And now, an EVE term definition for the newer EVE players. You vets can move on to the next post.
In the modern EVE PvP battlefield, getting the other guy to engage your fleet is sometimes tricky. Catching a single or a small group of ships that are determined to avoid you is trickier still. To solve these problems, a lot of guys will resort to a tactic called the log-in trap.
The basic premise behind a log-in trap is to hide your fleet's numbers and location by having most or all of the fleet members log out of the game in a spot where it is known that the enemy might shortly appear. This will cause the fleet members to perform a log-off emergency warp one million kilometers from the point where they logged out. Then, right before the enemy appears in that spot, you have everyone log back in. As they are doing so, their ships will warp the one million kilometers back to their previous location, hopefully with one or more enemy ships in their midst when they land.
Log-in traps are almost universally regarded as a cheap tactic... but are they actively considered an exploit?
During one of the interstitial interviews on EVE TV between Fanfest sessions, CCP Guard and CCP Sunset interviewed one of the senior GMs. One of the things the GM said was that while they usually get to non-emergency petitions within a few days, at that particular moment in time, they were about two weeks behind. This made me smile because I was one of the ones waiting for a response to a petition.
About a month ago, a bunch of us in Rote Kapelle decided to take out an armor battleship gang. And we decided to take it into the heart of NC Reloaded space, right into NC-DOT, RaidenDOT, and Ev0ke's back yard. Yes, alcohol was a factor. ;-) Very surprisingly, we didn't get hot-dropped out of existence. Much less surprisingly, we did of course get blobbed out of existence. Don't drink and fly, kids. Anyway, we managed to extract a good portion of the fleet, and log them out in a couple of neighboring systems. Scouts were then dispatched to get them out later that evening. I was one of those affected.
Sure enough, very late that evening, I hooked up with a scout and we started for home. It took about two jumps before my battleship was being chased by seven ships. Five jumps further on, I was forced to log out a second time. I logged out for about a half-hour in a system with no stations and the scout left to pull other battleships out via another route. The scout then returned and reported that the system was empty save for one character in a neutral corp. I logged back in and instantly, the scout reported there were now eight people in system. The first of the hunters landed where I had logged out before I did.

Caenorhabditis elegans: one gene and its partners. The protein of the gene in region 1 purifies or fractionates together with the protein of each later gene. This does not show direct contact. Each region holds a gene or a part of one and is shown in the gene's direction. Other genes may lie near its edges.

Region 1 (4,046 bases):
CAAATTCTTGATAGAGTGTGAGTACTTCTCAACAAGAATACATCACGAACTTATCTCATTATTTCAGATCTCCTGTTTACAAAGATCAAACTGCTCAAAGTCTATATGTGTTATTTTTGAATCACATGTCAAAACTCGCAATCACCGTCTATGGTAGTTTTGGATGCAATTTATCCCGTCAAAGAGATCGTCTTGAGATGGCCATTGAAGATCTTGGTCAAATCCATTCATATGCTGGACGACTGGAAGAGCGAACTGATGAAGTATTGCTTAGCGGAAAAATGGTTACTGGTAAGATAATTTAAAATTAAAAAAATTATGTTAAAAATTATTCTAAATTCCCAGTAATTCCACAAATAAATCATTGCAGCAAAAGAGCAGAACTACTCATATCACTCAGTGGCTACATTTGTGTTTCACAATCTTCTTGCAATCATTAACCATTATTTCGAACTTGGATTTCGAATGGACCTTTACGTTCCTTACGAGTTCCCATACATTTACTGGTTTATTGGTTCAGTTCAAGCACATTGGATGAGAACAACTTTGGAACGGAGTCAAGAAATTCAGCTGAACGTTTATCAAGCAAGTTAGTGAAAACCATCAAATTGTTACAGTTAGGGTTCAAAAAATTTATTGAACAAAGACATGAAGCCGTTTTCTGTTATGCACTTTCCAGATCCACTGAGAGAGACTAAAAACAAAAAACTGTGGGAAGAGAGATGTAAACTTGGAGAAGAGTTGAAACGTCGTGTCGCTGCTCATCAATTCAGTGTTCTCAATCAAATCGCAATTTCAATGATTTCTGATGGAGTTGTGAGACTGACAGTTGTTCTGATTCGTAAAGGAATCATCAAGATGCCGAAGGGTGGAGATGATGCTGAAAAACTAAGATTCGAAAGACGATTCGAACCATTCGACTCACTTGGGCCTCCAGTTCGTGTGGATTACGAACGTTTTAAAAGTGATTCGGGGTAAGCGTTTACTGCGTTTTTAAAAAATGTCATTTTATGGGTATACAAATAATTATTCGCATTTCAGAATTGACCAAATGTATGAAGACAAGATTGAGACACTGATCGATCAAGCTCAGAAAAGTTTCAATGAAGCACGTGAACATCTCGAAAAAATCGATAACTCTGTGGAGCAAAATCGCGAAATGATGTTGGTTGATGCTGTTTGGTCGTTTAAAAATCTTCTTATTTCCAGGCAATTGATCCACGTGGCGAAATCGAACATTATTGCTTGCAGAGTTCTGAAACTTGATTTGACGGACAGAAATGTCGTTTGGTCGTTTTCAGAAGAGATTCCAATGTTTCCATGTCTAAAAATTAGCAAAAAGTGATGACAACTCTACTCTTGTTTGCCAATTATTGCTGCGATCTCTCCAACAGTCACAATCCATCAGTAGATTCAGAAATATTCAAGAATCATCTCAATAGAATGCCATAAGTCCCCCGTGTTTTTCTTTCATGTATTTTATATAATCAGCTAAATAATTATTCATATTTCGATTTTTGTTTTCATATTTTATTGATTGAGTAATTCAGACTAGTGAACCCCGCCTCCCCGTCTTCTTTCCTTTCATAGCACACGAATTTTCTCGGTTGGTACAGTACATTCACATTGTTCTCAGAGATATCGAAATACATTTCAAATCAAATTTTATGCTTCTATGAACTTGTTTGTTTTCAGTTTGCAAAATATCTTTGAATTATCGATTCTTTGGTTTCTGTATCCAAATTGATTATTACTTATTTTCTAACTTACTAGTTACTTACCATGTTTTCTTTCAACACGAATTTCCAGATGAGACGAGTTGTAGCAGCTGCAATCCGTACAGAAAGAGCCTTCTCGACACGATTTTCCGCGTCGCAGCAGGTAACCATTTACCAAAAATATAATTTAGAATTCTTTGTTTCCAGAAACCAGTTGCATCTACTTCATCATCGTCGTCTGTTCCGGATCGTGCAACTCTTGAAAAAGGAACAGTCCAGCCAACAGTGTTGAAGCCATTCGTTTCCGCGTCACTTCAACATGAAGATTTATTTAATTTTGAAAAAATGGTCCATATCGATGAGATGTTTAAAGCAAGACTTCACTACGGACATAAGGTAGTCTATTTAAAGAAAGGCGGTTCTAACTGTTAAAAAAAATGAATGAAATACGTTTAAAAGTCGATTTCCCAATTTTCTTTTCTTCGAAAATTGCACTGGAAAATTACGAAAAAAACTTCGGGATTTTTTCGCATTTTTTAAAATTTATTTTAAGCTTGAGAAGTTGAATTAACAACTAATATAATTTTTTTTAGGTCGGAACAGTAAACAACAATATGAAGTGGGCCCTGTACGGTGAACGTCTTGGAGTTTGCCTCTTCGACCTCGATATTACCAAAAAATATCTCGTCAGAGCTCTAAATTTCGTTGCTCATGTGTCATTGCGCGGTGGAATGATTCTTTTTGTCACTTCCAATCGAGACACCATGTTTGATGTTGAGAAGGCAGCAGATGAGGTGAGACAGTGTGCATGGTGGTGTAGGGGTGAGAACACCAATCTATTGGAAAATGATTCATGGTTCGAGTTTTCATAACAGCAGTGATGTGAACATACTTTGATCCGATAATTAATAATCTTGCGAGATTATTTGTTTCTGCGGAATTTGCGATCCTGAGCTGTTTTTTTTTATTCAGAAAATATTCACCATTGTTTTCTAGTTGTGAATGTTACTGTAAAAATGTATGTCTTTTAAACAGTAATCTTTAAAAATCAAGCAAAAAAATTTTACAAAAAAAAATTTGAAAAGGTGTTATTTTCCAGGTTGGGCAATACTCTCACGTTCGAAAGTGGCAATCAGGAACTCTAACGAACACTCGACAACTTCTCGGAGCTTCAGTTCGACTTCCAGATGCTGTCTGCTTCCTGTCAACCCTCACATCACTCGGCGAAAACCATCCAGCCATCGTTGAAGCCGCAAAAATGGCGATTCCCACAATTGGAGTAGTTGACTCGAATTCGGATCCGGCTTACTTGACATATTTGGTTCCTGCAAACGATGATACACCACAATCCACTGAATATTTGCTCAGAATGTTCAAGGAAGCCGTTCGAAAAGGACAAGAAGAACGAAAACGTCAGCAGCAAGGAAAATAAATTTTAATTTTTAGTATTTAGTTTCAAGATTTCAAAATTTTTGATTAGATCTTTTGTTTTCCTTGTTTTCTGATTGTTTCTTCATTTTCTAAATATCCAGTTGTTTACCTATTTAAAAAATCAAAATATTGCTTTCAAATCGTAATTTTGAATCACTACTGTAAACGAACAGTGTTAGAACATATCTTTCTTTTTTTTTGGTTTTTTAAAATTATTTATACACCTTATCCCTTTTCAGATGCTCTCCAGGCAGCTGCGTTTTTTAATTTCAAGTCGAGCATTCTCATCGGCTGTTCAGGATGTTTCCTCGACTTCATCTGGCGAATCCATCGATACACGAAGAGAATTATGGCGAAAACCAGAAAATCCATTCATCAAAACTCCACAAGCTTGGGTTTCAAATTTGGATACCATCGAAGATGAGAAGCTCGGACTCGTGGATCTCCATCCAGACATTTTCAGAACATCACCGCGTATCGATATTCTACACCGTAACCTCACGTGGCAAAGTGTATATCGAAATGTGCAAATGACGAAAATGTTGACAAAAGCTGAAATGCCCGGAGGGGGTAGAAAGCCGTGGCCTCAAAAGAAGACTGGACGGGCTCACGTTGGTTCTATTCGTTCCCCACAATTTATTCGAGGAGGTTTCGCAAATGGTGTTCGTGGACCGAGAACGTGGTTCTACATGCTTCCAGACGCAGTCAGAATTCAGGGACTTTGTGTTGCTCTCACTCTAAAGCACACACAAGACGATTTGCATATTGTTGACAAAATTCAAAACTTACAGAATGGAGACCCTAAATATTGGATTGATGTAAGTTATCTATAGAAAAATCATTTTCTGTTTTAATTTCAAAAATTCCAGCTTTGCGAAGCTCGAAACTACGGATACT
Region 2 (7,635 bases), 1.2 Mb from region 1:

This is a classic log-in trap. It also struck me as a really charming opportunity to petition the loss, just to see what CCP's script on this says these days.
So mechanically, that's the first common type of log-in trap: have a probe ship scan down a logging-out ship and warp to its emergency warp point. Then have the rest of the fleet warp to the same point. Have everyone log-out except the probe ship. Bring in a neutral alt and have the alt warp to a safe-spot. Then have the probe ship log out. Have the entire fleet log back into the game, but hold at the final character selection screen. Then wait. And wait. And wait. When and if the alt reports the prey has logged back in, everyone else logs in at once and there you go.
The second very common type of log-in trap is the gate trap. This one's more common in high-sec but also has a lot of utility against enemy roaming gangs in low- and null-sec. These gangs nearly always operate with a scout. In a pipe system, have an alt spot the scout coming in. A jump or two further on, have your fleet log out at the "in-gate": the gate the enemy fleet will have to jump through to pass through the pipe. Have the alt keep an eye on the gang's scout and eventually, the alt can follow the scout, inserting himself between the scout and the enemy gang. This will allow the alt to confirm the gang's numbers. When the enemy scout passes the in-gate where your gang is logged off, he'll report the system is empty and move on. When the scout reaches the out-gate in the pipe, have the gang log back in, almost certainly just in time to catch the enemy gang jumping into the now decidedly-not-empty system. The enemy fleet will scatter in a panic and you can score a number of easy kills.
Expect to get called a lot of names if you use log-in traps, but some people just don't care.
But is the tactic legal? Despite what you may be told, the answer is "yes", it is. Using a log-in trap is not an exploit, and while a GM will be sympathetic, CCP's official position on this is "logging into the game is not an exploit, and losses due to this tactic are not in and of themselves petitionable." Surprisingly, though, despite the arguments on-going about this tactic going back at least six years, CCP's GMs don't appear to have a "standard script" for responses to this sort of thing. You'd think there would be some sort of FAQ for frequent petitions, but if there is, I wasn't pointed to it...
So there you have it, guys: despite what anyone may tell you, CCP says log-in traps are a perfectly legitimate combat tactic.
Occasionally on Sundays, I will be defining a common EVE term for those who might not have heard it. If you have a suggestion for such a term, please drop it into the comments.